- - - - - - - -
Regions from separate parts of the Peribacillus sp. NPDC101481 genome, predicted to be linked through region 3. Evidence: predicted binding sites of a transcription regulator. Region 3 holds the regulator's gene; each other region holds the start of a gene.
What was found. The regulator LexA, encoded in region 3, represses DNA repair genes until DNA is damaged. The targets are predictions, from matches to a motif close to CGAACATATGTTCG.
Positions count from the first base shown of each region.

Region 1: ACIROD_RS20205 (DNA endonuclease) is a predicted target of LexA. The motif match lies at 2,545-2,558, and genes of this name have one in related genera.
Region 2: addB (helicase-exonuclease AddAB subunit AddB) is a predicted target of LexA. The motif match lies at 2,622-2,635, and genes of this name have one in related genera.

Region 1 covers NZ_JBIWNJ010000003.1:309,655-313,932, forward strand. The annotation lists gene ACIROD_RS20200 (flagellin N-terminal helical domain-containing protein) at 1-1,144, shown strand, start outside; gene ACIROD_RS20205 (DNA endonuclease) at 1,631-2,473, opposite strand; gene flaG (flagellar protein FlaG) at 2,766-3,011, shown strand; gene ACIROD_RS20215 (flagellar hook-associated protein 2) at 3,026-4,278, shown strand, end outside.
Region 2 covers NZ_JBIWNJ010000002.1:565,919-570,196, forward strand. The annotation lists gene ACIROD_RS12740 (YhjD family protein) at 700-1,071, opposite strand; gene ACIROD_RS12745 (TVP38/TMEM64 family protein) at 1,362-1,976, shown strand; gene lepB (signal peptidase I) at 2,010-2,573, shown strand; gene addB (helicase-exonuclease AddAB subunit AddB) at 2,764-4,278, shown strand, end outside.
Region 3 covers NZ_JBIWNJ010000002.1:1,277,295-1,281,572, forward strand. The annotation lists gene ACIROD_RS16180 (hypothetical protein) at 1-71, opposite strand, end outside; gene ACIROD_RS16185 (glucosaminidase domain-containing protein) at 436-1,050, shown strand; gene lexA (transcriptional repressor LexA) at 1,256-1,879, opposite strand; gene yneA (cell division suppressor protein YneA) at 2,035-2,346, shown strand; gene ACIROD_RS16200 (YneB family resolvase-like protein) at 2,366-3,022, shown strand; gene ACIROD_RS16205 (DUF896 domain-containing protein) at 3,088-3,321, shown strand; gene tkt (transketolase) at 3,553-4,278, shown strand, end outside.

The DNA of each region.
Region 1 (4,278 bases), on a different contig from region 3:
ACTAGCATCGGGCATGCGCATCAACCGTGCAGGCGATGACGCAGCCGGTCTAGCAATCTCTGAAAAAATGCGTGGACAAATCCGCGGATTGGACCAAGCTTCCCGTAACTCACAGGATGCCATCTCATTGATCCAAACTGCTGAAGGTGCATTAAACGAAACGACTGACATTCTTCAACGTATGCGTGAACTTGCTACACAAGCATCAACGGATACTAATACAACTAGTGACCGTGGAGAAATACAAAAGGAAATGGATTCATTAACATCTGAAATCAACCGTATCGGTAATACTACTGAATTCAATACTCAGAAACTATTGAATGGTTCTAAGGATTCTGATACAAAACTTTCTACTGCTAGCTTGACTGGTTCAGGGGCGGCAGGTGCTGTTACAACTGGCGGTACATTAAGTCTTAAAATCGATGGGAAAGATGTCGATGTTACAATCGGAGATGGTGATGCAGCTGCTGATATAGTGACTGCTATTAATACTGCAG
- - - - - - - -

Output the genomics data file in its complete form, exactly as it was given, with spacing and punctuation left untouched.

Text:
Regions from separate parts of the Peribacillus sp. NPDC101481 genome, predicted to be linked through region 3. Evidence: predicted binding sites of a transcription regulator. Region 3 holds the regulator's gene; each other region holds the start of a gene.
What was found. The regulator LexA, encoded in region 3, represses DNA repair genes until DNA is damaged. The targets are predictions, from matches to a motif close to CGAACATATGTTCG.
Positions count from the first base shown of each region.

Region 1: ACIROD_RS20205 (DNA endonuclease) is a predicted target of LexA. The motif match lies at 2,545-2,558, and genes of this name have one in related genera.
Region 2: addB (helicase-exonuclease AddAB subunit AddB) is a predicted target of LexA. The motif match lies at 2,622-2,635, and genes of this name have one in related genera.

Region 1 covers NZ_JBIWNJ010000003.1:309,655-313,932, forward strand. The annotation lists gene ACIROD_RS20200 (flagellin N-terminal helical domain-containing protein) at 1-1,144, shown strand, start outside; gene ACIROD_RS20205 (DNA endonuclease) at 1,631-2,473, opposite strand; gene flaG (flagellar protein FlaG) at 2,766-3,011, shown strand; gene ACIROD_RS20215 (flagellar hook-associated protein 2) at 3,026-4,278, shown strand, end outside.
Region 2 covers NZ_JBIWNJ010000002.1:565,919-570,196, forward strand. The annotation lists gene ACIROD_RS12740 (YhjD family protein) at 700-1,071, opposite strand; gene ACIROD_RS12745 (TVP38/TMEM64 family protein) at 1,362-1,976, shown strand; gene lepB (signal peptidase I) at 2,010-2,573, shown strand; gene addB (helicase-exonuclease AddAB subunit AddB) at 2,764-4,278, shown strand, end outside.
Region 3 covers NZ_JBIWNJ010000002.1:1,277,295-1,281,572, forward strand. The annotation lists gene ACIROD_RS16180 (hypothetical protein) at 1-71, opposite strand, end outside; gene ACIROD_RS16185 (glucosaminidase domain-containing protein) at 436-1,050, shown strand; gene lexA (transcriptional repressor LexA) at 1,256-1,879, opposite strand; gene yneA (cell division suppressor protein YneA) at 2,035-2,346, shown strand; gene ACIROD_RS16200 (YneB family resolvase-like protein) at 2,366-3,022, shown strand; gene ACIROD_RS16205 (DUF896 domain-containing protein) at 3,088-3,321, shown strand; gene tkt (transketolase) at 3,553-4,278, shown strand, end outside.

The DNA of each region.
Region 1 (4,278 bases), on a different contig from region 3:
ACTAGCATCGGGCATGCGCATCAACCGTGCAGGCGATGACGCAGCCGGTCTAGCAATCTCTGAAAAAATGCGTGGACAAATCCGCGGATTGGACCAAGCTTCCCGTAACTCACAGGATGCCATCTCATTGATCCAAACTGCTGAAGGTGCATTAAACGAAACGACTGACATTCTTCAACGTATGCGTGAACTTGCTACACAAGCATCAACGGATACTAATACAACTAGTGACCGTGGAGAAATACAAAAGGAAATGGATTCATTAACATCTGAAATCAACCGTATCGGTAATACTACTGAATTCAATACTCAGAAACTATTGAATGGTTCTAAGGATTCTGATACAAAACTTTCTACTGCTAGCTTGACTGGTTCAGGGGCGGCAGGTGCTGTTACAACTGGCGGTACATTAAGTCTTAAAATCGATGGGAAAGATGTCGATGTTACAATCGGAGATGGTGATGCAGCTGCTGATATAGTGACTGCTATTAATACTGCAG